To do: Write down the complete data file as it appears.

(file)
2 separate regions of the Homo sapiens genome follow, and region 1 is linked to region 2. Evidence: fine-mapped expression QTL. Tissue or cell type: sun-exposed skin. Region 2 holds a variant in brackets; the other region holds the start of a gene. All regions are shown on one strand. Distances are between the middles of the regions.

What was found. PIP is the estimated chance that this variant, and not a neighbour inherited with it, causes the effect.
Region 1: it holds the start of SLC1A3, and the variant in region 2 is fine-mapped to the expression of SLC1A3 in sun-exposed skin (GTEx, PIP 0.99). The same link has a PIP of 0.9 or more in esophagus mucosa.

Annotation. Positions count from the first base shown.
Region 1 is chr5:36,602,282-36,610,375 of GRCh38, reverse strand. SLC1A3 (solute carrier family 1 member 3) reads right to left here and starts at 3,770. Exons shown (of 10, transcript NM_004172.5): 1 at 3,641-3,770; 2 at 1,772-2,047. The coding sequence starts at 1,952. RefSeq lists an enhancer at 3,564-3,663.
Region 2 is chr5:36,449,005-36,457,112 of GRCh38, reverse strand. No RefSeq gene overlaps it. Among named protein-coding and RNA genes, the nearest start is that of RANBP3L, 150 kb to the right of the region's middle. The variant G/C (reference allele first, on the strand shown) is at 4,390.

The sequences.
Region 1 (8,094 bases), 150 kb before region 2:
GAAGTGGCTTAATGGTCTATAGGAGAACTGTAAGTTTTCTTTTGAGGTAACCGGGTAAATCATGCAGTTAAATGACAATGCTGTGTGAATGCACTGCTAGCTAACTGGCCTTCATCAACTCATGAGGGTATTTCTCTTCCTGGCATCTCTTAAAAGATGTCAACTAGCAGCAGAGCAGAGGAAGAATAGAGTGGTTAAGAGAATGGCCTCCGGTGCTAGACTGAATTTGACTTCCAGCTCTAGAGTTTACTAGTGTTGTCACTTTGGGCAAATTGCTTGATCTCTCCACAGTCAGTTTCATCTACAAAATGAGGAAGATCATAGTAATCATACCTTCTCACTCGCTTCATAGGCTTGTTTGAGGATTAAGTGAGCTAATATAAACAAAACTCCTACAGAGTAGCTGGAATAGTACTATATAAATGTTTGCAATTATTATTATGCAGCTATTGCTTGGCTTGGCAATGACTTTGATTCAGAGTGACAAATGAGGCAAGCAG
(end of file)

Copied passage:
2 separate regions of the Homo sapiens genome follow, and region 1 is linked to region 2. Evidence: fine-mapped expression QTL. Tissue or cell type: sun-exposed skin. Region 2 holds a variant in brackets; the other region holds the start of a gene. All regions are shown on one strand. Distances are between the middles of the regions.

What was found. PIP is the estimated chance that this variant, and not a neighbour inherited with it, causes the effect.
Region 1: it holds the start of SLC1A3, and the variant in region 2 is fine-mapped to the expression of SLC1A3 in sun-exposed skin (GTEx, PIP 0.99). The same link has a PIP of 0.9 or more in esophagus mucosa.

Annotation. Positions count from the first base shown.
Region 1 is chr5:36,602,282-36,610,375 of GRCh38, reverse strand. SLC1A3 (solute carrier family 1 member 3) reads right to left here and starts at 3,770. Exons shown (of 10, transcript NM_004172.5): 1 at 3,641-3,770; 2 at 1,772-2,047. The coding sequence starts at 1,952. RefSeq lists an enhancer at 3,564-3,663.
Region 2 is chr5:36,449,005-36,457,112 of GRCh38, reverse strand. No RefSeq gene overlaps it. Among named protein-coding and RNA genes, the nearest start is that of RANBP3L, 150 kb to the right of the region's middle. The variant G/C (reference allele first, on the strand shown) is at 4,390.

The sequences.
Region 1 (8,094 bases), 150 kb before region 2:
GAAGTGGCTTAATGGTCTATAGGAGAACTGTAAGTTTTCTTTTGAGGTAACCGGGTAAATCATGCAGTTAAATGACAATGCTGTGTGAATGCACTGCTAGCTAACTGGCCTTCATCAACTCATGAGGGTATTTCTCTTCCTGGCATCTCTTAAAAGATGTCAACTAGCAGCAGAGCAGAGGAAGAATAGAGTGGTTAAGAGAATGGCCTCCGGTGCTAGACTGAATTTGACTTCCAGCTCTAGAGTTTACTAGTGTTGTCACTTTGGGCAAATTGCTTGATCTCTCCACAGTCAGTTTCATCTACAAAATGAGGAAGATCATAGTAATCATACCTTCTCACTCGCTTCATAGGCTTGTTTGAGGATTAAGTGAGCTAATATAAACAAAACTCCTACAGAGTAGCTGGAATAGTACTATATAAATGTTTGCAATTATTATTATGCAGCTATTGCTTGGCTTGGCAATGACTTTGATTCAGAGTGACAAATGAGGCAAGCAG